Guernsey Fund Forum 2015: Key Points

15 May, 2015
  • Guy Hands of Terra Firma outlined his views on where he saw the private equity industry going. He acknowledged capital raising was a difficult undertaking and many small shops were struggling to raise meaningful capital. He said the big private equity houses such as Blackstone were in an all powerful position that could not realistically be challenged. His advice to small to mid-sized private equity houses was not to try and emulate those big players, but to recognise they will earn less money although that does not mean they won’t be successful. He said it was essential firms have skin in the game, or at least more so. This is one area where SME private equity shops can differentiate themselves from bulge bracket players.


  • Key issues investors are discussing when meeting managers is that they want exposure to alpha and not beta, which appears to be what a lot of large players are providing. Other issues SME managers need to be conscious of is whether their investors have confidence in them that they can effectively execute a deal. Small shops have key man risk, and if a key employee leaves at an inopportune moment, this can wreck deals. This is obviously a problem large houses are better placed to deal with. There is also pressure on the traditional private equity fee structure, he said. There is a huge amount of dry powder available at the moment, and investors appear willing to take on risk through higher risk ventures.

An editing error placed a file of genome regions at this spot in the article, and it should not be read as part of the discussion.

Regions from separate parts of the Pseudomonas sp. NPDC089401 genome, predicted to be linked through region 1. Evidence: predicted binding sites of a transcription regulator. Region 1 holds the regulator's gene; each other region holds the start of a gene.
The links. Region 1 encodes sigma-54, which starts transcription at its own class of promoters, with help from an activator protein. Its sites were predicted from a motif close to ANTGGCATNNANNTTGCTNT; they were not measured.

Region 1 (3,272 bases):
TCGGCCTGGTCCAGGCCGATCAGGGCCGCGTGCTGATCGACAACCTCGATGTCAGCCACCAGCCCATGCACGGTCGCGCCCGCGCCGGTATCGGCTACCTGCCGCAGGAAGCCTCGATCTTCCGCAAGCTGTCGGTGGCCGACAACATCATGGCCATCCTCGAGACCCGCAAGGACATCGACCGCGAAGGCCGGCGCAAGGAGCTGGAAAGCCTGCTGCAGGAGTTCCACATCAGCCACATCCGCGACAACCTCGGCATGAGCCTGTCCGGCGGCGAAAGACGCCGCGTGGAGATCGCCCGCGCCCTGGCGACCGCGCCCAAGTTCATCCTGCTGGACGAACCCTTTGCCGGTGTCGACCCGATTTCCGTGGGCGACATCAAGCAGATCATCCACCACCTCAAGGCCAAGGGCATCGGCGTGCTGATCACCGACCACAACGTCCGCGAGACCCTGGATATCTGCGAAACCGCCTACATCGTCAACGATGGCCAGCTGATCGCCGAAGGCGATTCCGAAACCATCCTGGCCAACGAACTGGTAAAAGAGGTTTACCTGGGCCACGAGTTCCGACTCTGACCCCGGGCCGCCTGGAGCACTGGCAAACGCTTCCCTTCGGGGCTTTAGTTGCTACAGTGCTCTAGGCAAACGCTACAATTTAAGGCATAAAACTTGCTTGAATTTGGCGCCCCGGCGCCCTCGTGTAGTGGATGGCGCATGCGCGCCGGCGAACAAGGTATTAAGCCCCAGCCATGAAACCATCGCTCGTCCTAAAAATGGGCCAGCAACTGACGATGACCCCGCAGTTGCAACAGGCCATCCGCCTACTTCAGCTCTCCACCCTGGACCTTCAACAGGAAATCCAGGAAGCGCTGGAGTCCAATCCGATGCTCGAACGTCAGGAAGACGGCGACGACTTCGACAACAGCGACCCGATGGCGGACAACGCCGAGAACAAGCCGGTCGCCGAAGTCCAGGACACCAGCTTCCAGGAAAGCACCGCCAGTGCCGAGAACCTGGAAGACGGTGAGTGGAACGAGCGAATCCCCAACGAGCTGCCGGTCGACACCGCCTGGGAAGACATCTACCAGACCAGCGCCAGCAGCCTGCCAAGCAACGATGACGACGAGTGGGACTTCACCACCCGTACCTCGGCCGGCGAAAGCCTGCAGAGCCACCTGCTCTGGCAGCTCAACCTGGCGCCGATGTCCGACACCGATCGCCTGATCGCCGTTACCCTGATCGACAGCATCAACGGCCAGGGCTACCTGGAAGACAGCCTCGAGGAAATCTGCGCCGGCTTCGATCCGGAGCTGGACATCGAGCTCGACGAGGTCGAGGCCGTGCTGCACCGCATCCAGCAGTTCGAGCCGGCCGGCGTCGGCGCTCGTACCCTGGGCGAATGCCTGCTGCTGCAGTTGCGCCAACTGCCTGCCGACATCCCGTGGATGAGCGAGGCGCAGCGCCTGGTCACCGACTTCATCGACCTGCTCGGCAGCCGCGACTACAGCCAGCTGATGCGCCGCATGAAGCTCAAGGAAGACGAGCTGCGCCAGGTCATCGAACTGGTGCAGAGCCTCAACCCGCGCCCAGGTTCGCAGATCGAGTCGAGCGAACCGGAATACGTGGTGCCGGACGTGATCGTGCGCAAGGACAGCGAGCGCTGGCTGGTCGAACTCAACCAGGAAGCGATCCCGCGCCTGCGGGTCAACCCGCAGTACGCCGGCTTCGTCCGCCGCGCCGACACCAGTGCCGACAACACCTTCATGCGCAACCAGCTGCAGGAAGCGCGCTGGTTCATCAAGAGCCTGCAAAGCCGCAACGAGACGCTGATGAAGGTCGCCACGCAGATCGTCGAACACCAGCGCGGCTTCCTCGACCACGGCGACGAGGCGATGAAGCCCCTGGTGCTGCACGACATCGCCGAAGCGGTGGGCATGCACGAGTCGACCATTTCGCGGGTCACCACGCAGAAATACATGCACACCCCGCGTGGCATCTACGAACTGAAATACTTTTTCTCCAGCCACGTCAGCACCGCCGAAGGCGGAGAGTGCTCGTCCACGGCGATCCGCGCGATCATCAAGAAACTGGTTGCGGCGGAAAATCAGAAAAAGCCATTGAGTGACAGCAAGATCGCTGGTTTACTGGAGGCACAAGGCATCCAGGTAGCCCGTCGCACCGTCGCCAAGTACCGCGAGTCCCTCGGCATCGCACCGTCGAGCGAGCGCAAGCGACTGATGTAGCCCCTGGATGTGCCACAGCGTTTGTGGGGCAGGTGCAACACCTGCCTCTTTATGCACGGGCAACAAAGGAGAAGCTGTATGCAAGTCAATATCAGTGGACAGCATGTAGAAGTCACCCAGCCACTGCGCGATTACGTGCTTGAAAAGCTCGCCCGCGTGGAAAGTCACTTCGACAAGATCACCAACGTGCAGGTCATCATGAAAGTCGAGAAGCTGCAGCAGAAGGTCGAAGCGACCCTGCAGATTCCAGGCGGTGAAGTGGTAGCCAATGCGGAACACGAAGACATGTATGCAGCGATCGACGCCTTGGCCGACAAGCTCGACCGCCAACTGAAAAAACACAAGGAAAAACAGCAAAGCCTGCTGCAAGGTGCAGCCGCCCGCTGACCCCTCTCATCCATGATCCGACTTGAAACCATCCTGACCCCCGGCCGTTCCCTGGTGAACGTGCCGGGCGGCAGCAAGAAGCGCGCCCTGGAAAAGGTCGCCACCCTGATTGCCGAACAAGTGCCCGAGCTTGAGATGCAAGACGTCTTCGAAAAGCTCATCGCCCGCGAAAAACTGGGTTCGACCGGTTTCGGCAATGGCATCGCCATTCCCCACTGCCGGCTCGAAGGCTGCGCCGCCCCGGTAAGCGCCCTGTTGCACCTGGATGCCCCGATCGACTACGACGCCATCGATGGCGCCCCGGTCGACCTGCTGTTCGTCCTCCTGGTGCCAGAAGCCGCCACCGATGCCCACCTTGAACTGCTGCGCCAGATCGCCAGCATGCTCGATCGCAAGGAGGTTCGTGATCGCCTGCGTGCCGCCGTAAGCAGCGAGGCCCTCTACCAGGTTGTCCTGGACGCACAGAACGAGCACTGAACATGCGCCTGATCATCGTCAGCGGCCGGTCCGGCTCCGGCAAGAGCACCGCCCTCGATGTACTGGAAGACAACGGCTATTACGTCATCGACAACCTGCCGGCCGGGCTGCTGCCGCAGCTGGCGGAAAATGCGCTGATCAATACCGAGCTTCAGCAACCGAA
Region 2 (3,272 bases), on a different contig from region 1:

• Base Erosion and Profit Shifting (BEPS), an OECD initiative, is going to have a significantly challenging impact on the offshore fund model. A Clifford Chance paper highlights funds and special purpose vehicles (SPVs) reliant on tax treaties to receive income from debt and equity investments free from withholding tax will be impacted. BEPS does not exempt fund managers and actively targets organisations that shift profits to low tax countries or use double taxation treaties to minimise their tax bills. BEPS will require corporates to have a material reason or to have a substantive presence if they wish to operate in a low tax jurisdiction.   While the OECD’s intention was to target large multinationals with imaginative tax practices, it has unwittingly ensnared fund managers (albeit those not regulated under UCITS). The OECD is an organisation many lobbyists do not understand as it is not a regulator per say but a quasi-intergovernmental think-tank. As such, there has been little transparency into how it is formulating the rules around BEPS.


  • The AIFMD has benefited jurisdictions such as Guernsey because the national private placement regimes (NPPR) have worked as planned, panellists argued. However NPPR could be shut off in 2018 which could challenge Guernsey’s position as a fund domicile. It could force managers to either become AIFMs or to reside offshore and focus on US/Asian investors.


  • Basel III capital requirements are going to force banks to retreat from lending and this could provide an enormous opportunity for non- bank lending. While non-bank lending is relatively common in the US, it is less so in Europe. As such, it is to be expected that a growing number of private equity, hedge funds and other non-banks could enter the fray. 

GuernseyFund Forum